Facts about Frank Sinatra
Frank Sinatra Biography
Frank Sinatra was the 20th century’s greatest icon of American musical cool.
Frank Sinatra’s official career was singing: he began as a rail-thin crooner during World War II, and matured into the most respected pop singer of his generation. He remains beloved as a stylish, heartfelt singer of old-school standards like Come Fly With Me, New York, New York, All the Way, Strangers in the Night and One For My Baby (And One More For the Road).
He also took up acting, winning an Academy Award for his performance in From Here To Eternity (1953, with Burt Lancaster) and then appearing in jokey action comedies like Ocean’s Eleven (1960), tough-guy dramas like Tony Rome (1967), and musicals like High Society (1956, with fellow crooner Bing Crosby and Grace Kelly). Along the way Sinatra developed a reputation as a well-dressed, fast-living, gambling, drinking, fist-fighting swinger, with a top-dog swagger that earned him the nickname “The Chairman of the Board.”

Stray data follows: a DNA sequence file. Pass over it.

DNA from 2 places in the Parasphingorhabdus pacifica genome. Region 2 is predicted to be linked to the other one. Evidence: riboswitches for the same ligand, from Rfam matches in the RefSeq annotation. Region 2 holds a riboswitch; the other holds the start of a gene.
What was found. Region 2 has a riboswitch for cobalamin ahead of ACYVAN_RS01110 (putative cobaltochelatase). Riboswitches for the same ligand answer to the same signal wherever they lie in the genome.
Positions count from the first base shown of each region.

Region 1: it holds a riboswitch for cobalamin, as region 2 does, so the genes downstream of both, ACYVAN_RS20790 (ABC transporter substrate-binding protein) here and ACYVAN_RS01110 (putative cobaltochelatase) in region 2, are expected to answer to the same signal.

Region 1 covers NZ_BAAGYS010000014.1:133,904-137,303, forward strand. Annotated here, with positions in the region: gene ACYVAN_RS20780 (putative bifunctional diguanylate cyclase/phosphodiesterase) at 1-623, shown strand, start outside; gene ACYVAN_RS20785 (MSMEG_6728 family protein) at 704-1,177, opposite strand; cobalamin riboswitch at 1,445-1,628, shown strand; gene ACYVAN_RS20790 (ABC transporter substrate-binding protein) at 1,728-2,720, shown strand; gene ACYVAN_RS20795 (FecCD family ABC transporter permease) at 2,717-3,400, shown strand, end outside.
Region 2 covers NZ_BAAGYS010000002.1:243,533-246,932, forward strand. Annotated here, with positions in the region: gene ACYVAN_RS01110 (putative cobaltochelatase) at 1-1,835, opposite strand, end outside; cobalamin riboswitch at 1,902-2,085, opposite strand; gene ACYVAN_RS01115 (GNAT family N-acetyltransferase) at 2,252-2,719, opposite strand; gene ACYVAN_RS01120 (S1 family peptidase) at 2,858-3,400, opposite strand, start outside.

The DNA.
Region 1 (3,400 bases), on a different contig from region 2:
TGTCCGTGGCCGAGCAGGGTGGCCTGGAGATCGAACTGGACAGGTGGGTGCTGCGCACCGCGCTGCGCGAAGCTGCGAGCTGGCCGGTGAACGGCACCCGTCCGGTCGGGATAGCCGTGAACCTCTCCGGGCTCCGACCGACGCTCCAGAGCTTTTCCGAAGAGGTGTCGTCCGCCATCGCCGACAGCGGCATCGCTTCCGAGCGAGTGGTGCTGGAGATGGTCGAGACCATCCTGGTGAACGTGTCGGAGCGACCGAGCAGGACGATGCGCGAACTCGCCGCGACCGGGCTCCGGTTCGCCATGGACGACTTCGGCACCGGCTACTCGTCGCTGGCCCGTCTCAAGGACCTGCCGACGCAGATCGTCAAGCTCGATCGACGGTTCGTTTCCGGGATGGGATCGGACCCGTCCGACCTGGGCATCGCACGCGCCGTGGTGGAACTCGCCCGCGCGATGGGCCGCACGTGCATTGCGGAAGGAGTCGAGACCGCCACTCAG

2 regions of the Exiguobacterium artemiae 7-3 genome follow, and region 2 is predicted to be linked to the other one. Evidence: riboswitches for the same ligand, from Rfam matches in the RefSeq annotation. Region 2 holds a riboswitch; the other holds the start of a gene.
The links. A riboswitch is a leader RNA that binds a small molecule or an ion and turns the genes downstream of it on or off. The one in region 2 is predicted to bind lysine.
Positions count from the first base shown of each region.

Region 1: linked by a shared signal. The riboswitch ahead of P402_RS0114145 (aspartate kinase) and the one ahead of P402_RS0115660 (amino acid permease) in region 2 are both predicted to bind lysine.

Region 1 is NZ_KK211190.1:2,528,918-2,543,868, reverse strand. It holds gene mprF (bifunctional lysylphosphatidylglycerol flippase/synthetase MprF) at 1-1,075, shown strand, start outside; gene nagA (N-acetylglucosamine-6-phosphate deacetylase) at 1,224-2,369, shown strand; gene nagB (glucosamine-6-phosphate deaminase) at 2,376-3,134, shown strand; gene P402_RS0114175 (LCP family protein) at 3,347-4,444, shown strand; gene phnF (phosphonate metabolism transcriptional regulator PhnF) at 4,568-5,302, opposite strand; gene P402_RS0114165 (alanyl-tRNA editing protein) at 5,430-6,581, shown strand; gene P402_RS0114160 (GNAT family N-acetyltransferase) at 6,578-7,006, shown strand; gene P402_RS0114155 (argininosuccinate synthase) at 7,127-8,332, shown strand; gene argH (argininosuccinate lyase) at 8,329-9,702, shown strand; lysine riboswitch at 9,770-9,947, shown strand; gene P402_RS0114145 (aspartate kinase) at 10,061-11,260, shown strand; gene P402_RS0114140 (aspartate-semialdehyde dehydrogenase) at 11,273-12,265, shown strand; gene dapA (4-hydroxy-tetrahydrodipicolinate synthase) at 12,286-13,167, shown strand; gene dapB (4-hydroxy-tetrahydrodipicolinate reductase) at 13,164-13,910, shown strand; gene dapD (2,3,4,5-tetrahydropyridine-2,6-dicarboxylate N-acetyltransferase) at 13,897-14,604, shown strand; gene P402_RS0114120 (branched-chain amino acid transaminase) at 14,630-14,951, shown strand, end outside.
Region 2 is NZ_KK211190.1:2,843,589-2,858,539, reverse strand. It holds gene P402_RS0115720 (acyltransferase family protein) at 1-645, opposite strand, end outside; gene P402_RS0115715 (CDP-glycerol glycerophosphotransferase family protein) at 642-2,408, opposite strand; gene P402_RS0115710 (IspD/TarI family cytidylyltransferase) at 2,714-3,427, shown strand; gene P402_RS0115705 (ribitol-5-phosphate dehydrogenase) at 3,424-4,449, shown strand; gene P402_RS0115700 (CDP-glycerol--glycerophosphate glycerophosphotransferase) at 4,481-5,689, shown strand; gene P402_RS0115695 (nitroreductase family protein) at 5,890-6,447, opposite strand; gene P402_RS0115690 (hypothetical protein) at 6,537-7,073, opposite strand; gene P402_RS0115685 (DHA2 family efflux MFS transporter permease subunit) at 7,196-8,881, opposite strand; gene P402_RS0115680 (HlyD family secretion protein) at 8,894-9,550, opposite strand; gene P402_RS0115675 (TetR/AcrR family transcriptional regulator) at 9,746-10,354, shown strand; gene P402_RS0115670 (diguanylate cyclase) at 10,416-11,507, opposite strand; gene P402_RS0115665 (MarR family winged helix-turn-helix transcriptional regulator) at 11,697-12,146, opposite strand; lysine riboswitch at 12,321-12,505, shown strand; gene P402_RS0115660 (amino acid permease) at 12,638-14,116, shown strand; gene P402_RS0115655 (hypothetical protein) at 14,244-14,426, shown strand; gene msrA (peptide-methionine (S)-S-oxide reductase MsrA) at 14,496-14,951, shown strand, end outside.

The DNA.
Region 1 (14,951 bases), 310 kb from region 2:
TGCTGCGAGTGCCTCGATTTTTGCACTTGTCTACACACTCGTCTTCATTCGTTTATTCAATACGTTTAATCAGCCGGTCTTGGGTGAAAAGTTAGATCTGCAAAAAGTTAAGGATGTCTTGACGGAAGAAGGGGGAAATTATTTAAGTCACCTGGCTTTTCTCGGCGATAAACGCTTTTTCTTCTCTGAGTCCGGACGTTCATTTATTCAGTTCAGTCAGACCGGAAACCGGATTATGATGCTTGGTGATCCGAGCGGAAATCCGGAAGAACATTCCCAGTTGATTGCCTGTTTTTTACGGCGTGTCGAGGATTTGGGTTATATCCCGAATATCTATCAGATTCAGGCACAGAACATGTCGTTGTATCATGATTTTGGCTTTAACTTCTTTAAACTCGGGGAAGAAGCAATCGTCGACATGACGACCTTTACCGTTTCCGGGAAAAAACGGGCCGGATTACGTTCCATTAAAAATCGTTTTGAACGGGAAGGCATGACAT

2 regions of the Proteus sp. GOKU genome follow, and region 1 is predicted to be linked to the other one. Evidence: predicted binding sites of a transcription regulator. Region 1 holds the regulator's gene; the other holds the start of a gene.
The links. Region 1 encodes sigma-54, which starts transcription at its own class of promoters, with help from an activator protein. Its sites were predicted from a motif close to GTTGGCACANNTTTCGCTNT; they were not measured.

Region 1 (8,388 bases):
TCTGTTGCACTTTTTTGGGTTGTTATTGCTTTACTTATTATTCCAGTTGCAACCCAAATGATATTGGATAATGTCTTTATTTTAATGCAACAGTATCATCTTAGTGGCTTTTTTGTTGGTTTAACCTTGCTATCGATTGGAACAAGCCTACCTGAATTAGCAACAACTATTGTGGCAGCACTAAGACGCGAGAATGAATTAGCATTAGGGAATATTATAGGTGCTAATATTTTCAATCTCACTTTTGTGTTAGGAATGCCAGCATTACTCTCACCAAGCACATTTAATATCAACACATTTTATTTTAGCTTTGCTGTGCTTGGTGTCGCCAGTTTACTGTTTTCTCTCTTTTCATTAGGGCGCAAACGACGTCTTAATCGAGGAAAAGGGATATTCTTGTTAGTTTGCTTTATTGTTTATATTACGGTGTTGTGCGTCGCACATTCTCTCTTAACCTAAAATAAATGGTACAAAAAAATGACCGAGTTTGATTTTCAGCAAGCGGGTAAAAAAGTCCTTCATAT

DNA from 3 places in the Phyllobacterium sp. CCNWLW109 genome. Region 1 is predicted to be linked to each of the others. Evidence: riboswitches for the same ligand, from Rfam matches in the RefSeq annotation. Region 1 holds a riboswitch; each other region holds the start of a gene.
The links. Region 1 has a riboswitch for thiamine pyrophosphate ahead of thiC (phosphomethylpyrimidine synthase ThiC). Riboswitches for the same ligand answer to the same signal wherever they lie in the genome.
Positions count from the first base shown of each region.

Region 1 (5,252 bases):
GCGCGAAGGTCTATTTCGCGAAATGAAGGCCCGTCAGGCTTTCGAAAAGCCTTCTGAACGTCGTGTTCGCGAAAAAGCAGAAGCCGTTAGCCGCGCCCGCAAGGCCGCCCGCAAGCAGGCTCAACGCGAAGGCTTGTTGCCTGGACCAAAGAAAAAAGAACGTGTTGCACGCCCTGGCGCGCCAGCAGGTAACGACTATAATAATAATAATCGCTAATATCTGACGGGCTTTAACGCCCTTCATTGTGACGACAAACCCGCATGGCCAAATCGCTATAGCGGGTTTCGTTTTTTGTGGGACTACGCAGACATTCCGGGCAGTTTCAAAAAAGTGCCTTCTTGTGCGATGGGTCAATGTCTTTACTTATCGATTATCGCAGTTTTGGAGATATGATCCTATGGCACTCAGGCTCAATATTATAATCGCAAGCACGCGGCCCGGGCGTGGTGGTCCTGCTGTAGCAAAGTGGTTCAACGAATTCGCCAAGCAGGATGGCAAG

He was the acknowledged leader of the Hollywood ‘Rat Pack’ of the early 1960s, which included Dean Martin, Sammy Davis Jr. and others. Sinatra ranks with Crosby, Elvis Presley and The Beatles among the most influential pop musicians of the 20th century.
Frank Sinatra is also known as “Ol’ Blue Eyes”… Frank Sinatra was married four times: to childhood sweetheart Nancy Barbato (1939-1951), actress Ava Gardner (1951-57), actress Mia Farrow (1966-68), and Barbara Blakeley Marx (1976 until his death in 1998). Gardner previously had been married to jazzman Artie Shaw, Marx had previously been married to Zeppo Marx (brother of Groucho Marx), and Farrow later had a 12-year relationship with film director Woody Allen… Frank Sinatra had three children, all from his first marriage: Nancy (b. 1940), Frank, Jr. (b. 1944), and Christina (commonly known as Tina, b. 1948)… Nancy Sinatra had her own pop music career and sang the hit 1966 single “These Boots Are Made For Walkin’.” Frank and Nancy sang a duet on the 1967 single “Somethin’ Stupid.”